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Want to Profit From the Gig Economy? Take a Ride With Lyft Stock

LYFT stock looks poised to rise

If you’ve been reading my columns on stocks, you might have figured out by now that I have a tendency to zag when everyone else zigs. That’s the result of my contrarian nature, and it’s been a profitable policy for me over the years.

Want to Profit from the Gig Economy? Take a Ride With Lyft Stock
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In the case of Lyft, Inc. (NASDAQ:LYFT), I see folks on social media calling it an ugly stepbrother of Uber Technologies, Inc. (NASDAQ:UBER) and I soak up the hate and smile: that’s exactly the type of bearish sentiment that makes me want to raise my price target on LYFT stock. But I’m not one to invest based on feelings, so let’s dive into Lyft Inc. stock and see what’s really going on under the hood.

Accentuate the Positive

Okay, I get it;  it’s hard not to compare Lyft to Uber, as the two companies had their IPOs around the same time, and they’re known for offering similar ride-sharing services. Both companies are easy to lump together, and they’re tempting targets of investors’ frustration, given the backlash against this year’s IPO mania.

It’s also easy to lose patience with LYFT stock, as the LYFT stock price still hasn’t reclaimed $72, where it first began trading back in March. However, I prefer to focus on what I believe to be the bright future of LYFT stock because it’s perfectly normal for a stock to lose value after its IPO hype has worn off and the shares achieve price discovery in the market.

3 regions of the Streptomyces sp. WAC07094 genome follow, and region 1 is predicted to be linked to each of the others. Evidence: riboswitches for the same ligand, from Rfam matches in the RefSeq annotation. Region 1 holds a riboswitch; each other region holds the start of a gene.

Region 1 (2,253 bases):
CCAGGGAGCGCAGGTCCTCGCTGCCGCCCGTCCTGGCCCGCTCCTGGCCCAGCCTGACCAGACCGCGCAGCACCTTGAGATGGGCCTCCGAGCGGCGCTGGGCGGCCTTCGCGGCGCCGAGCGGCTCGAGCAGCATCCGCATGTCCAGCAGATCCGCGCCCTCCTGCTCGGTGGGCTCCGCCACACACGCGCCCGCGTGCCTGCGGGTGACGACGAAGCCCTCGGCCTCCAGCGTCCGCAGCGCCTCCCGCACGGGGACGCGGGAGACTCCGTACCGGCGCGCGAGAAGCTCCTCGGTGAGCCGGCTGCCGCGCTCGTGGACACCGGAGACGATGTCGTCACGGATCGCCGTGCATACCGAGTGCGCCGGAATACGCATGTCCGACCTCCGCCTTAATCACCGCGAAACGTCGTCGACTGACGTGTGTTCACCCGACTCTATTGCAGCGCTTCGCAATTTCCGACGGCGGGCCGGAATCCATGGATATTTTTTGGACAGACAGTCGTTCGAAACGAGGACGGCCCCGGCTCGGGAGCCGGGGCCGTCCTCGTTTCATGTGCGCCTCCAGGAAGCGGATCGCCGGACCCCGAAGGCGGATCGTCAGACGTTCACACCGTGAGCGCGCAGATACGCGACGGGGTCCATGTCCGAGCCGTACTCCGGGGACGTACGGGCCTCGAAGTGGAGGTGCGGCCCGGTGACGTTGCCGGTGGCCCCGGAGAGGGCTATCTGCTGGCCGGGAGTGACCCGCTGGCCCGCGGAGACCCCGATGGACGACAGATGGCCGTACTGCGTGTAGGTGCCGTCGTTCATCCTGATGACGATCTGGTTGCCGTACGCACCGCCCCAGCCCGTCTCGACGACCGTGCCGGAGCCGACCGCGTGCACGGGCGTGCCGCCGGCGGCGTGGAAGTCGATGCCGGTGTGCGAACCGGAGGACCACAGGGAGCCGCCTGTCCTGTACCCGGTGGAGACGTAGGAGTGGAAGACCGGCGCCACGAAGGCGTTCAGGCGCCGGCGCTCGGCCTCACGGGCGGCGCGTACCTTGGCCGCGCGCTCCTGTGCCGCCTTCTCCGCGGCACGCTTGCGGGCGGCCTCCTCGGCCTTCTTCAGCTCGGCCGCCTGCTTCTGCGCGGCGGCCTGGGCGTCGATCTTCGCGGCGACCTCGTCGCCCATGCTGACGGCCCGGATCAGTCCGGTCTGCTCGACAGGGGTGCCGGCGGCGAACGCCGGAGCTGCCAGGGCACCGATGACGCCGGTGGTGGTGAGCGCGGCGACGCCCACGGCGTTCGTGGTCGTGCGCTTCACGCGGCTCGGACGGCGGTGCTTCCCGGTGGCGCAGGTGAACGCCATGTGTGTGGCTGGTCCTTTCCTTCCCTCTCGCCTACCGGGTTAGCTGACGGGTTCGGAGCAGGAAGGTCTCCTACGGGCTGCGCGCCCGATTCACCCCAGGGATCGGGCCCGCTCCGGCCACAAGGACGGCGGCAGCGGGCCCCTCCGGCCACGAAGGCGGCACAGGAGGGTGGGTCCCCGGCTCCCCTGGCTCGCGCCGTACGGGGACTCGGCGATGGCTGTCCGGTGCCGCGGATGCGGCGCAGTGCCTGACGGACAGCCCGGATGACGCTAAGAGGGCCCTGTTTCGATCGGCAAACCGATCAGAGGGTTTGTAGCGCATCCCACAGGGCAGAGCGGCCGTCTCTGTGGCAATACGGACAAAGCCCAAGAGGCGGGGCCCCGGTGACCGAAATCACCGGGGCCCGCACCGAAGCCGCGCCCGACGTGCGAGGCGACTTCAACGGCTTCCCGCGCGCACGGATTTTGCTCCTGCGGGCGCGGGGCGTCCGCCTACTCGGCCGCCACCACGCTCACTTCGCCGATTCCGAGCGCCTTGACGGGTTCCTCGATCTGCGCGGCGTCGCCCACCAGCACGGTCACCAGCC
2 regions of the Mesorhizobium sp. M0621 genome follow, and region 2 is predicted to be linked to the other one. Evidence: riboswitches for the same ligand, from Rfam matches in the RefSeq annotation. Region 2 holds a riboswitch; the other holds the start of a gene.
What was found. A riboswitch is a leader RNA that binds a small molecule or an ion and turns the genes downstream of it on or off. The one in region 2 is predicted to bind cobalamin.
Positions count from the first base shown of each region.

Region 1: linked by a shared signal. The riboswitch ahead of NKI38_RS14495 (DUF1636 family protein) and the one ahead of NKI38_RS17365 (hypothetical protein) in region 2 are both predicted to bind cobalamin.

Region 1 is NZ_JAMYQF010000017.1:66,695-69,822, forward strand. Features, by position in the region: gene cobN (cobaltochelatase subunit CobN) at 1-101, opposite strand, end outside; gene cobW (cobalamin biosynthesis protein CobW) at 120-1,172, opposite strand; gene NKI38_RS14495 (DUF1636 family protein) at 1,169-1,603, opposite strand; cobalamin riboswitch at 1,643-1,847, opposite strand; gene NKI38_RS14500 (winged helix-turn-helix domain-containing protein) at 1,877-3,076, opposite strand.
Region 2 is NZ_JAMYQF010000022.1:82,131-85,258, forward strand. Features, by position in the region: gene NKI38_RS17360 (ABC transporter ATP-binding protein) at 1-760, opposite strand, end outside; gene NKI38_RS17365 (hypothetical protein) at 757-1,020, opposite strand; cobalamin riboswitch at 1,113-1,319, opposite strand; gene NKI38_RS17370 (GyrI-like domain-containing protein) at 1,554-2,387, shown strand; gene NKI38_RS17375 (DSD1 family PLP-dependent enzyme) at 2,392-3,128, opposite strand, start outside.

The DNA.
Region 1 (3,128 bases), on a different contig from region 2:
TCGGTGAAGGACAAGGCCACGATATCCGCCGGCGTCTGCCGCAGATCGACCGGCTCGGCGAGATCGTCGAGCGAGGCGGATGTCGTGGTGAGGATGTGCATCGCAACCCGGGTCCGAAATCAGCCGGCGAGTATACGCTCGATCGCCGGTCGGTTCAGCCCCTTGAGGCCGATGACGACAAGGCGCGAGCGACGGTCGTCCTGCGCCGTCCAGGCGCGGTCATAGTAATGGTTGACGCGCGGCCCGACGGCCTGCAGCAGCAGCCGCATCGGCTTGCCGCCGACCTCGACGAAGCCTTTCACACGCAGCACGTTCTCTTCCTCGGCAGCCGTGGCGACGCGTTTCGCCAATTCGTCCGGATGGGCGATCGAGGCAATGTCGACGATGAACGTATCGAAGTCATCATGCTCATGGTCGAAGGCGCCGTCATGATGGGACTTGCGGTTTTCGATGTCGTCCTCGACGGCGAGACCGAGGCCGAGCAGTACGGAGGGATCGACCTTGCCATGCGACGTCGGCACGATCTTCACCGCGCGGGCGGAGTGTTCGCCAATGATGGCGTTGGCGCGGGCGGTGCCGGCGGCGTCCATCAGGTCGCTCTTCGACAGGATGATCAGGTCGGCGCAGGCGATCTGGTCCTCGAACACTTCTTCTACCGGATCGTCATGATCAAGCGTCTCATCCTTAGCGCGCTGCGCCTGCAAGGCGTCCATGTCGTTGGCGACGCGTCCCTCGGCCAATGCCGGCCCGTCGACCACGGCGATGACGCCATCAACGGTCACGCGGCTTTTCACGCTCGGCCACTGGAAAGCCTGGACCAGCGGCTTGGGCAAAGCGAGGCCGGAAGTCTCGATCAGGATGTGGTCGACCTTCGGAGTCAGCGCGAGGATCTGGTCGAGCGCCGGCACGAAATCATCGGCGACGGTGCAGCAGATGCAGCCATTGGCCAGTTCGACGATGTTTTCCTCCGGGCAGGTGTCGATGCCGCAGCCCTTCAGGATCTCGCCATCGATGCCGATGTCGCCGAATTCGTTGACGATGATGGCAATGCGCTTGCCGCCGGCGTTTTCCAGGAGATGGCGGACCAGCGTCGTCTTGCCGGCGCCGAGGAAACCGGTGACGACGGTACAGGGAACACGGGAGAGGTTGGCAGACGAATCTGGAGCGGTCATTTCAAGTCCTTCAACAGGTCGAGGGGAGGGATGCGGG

There’s also the criticism of the company as a contributor to the American workforce’s shift towards a “gig economy.” As a serial freelancer myself, I must remind people that post-financial crisis, the gig economy is here to stay, whether Americans like it or not. And, much like the ride-sharing sector of which Lyft has taken a sizable market share, investors can either criticize it or try to profit from it.

Test-Driving LYFT Stock

Irrespective of Lyft’s critics, a quick glance at the numbers reveals a fairly smooth ride for Lyft Inc stock. Lyft’s revenues literally doubled between 2017 and 2018, and LYFT  stock price rewarded patient shareholders in June 2019 by surging 14% that month. June 5 was particularly auspicious, as the Lyft stock price increased by 6.5% on a single trading day.

For folks who’ve heeded my advice to wait out the IPO hype and revisit new stocks after they settle into a price range, LYFT hasn’t presented many roadblocks at all. Indeed, LYFT stock price received a nice boost when Susquehanna upgraded Lyft Inc. stock to “positive” on June 11; more encouragement came when Uber CEO Dara Khosrowshahi recently hinted at an easing of the price war between the two companies.

Ridesharing Is Not an Either/Or Market

To be honest, I’m getting a bit weary of hearing people constantly pitting LYFT stock and Uber stock against each other. It’s entirely possible for both companies to succeed in the long run – and it’s equally possible for investors to take a stake in both of them.

In fact, it could be said that Uber and Lyft are on the same team in some respects. In the wake of the California Supreme Court’s ruling that both companies’  drivers should be classified as employees,  Khosrowshahi, Uber’s CEO, Lyft CEO Green, and Lyft President John Zimmer got together to defend their independent-contractor business model in The San Francisco Chronicle.

Regardless of how we might feel about collective bargaining and other work-related issues, it’s evident that Uber and Lyft can and will coexist in an expanding ride-share market in which both companies can easily  thrive in the coming years.

The Bottom Line on LYFT Stock

The ride-sharing sector will continue to evolve as the issues of workers’ rights, data collection, roadway safety, and traffic congestion are hammered out in the local and federal courts. In the meantime, as part of America’s gig economy myself, I’m glad to recommend LYFT stock as a way for investors to exploit the emerging ride-sharing revolution.

As of this writing, David Moadel did not hold a position in any of the aforementioned securities.

Article printed from InvestorPlace Media,

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